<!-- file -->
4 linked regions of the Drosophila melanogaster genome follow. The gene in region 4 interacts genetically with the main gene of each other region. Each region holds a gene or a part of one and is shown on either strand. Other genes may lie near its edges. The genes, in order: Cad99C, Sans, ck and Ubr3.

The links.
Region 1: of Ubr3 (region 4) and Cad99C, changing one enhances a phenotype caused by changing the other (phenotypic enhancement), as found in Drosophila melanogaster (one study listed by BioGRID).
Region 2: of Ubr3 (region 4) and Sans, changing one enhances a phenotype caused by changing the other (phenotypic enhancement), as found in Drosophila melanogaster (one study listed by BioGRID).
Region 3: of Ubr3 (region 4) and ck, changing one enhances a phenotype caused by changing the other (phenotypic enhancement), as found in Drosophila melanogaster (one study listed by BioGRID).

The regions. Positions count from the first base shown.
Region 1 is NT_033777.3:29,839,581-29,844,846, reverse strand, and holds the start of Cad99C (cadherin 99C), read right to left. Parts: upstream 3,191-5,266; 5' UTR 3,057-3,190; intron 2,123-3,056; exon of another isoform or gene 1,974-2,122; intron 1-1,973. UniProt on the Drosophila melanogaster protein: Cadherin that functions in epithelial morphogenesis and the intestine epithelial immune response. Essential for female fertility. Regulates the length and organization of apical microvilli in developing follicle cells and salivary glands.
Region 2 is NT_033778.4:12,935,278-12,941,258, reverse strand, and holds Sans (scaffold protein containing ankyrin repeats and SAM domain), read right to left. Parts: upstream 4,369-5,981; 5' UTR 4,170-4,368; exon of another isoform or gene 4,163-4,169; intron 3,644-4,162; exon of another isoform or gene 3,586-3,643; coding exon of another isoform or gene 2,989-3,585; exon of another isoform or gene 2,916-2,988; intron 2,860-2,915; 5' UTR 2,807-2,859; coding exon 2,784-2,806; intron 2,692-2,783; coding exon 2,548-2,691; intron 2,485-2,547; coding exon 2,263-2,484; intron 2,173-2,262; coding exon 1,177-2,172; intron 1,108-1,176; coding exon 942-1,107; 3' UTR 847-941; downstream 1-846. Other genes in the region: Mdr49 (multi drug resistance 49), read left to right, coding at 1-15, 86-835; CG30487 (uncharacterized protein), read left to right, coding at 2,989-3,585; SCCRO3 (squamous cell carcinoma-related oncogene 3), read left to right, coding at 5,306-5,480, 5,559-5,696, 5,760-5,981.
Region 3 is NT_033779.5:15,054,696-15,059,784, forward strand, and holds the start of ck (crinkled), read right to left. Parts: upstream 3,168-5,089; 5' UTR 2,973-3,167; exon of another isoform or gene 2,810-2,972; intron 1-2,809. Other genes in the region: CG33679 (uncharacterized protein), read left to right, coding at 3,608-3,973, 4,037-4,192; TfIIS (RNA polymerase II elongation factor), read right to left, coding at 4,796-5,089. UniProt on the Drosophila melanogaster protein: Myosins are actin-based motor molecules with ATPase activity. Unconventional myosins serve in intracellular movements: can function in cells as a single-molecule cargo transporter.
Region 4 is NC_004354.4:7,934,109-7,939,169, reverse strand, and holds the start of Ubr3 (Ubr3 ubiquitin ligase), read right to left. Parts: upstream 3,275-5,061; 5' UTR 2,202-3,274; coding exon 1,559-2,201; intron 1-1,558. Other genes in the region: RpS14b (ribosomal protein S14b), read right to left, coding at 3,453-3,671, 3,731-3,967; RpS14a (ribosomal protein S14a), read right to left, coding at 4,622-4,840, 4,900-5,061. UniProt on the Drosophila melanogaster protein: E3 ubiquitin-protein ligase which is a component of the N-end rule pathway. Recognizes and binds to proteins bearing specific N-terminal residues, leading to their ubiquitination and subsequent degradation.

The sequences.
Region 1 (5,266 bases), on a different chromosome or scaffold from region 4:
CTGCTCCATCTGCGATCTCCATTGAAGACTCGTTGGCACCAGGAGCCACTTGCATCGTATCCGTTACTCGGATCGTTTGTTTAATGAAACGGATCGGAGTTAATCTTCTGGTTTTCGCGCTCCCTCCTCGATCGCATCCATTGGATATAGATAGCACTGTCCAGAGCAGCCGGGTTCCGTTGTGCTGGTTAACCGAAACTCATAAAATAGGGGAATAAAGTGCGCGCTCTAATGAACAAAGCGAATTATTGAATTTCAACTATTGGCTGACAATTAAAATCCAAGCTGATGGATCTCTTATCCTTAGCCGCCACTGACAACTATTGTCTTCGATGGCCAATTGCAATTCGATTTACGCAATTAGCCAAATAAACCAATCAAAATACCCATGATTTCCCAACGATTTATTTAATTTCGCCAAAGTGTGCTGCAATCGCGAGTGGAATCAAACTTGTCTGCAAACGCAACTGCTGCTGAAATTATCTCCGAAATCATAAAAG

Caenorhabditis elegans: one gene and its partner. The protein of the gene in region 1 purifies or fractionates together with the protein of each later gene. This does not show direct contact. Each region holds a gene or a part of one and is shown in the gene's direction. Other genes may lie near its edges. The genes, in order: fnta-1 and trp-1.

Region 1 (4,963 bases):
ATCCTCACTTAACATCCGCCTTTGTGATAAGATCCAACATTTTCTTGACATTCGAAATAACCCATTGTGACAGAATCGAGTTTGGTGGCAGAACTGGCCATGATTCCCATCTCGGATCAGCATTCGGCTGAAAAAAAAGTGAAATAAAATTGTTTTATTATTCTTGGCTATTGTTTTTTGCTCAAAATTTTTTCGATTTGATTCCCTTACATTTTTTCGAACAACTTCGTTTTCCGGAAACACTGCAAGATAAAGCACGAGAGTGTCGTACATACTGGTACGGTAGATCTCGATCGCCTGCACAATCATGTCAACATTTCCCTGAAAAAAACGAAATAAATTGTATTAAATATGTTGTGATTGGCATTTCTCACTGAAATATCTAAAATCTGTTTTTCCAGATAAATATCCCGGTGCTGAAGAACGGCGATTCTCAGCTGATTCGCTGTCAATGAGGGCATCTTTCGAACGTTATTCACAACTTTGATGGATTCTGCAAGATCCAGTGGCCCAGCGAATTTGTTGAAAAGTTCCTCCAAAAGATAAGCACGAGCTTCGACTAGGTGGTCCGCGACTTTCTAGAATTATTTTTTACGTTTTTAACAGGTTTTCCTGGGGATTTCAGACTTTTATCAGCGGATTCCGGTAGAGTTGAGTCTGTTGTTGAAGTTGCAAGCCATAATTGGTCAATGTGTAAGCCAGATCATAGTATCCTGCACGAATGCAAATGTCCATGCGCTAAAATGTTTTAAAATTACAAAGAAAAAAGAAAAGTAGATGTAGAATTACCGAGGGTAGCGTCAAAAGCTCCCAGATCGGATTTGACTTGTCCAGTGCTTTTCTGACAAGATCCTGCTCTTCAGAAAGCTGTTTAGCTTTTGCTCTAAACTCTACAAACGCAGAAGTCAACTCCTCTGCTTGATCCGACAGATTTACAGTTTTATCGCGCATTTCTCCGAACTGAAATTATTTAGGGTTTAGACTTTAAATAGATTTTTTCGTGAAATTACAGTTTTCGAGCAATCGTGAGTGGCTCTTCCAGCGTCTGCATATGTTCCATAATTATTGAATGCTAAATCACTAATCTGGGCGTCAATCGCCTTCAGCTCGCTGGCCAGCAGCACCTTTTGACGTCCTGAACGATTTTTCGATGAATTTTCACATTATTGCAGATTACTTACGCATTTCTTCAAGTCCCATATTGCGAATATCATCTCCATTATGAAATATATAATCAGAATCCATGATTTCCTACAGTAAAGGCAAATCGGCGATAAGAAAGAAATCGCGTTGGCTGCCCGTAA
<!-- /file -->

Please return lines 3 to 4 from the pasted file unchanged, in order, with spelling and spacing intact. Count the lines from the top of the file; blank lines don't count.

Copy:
Region 1: of Ubr3 (region 4) and Cad99C, changing one enhances a phenotype caused by changing the other (phenotypic enhancement), as found in Drosophila melanogaster (one study listed by BioGRID).
Region 2: of Ubr3 (region 4) and Sans, changing one enhances a phenotype caused by changing the other (phenotypic enhancement), as found in Drosophila melanogaster (one study listed by BioGRID).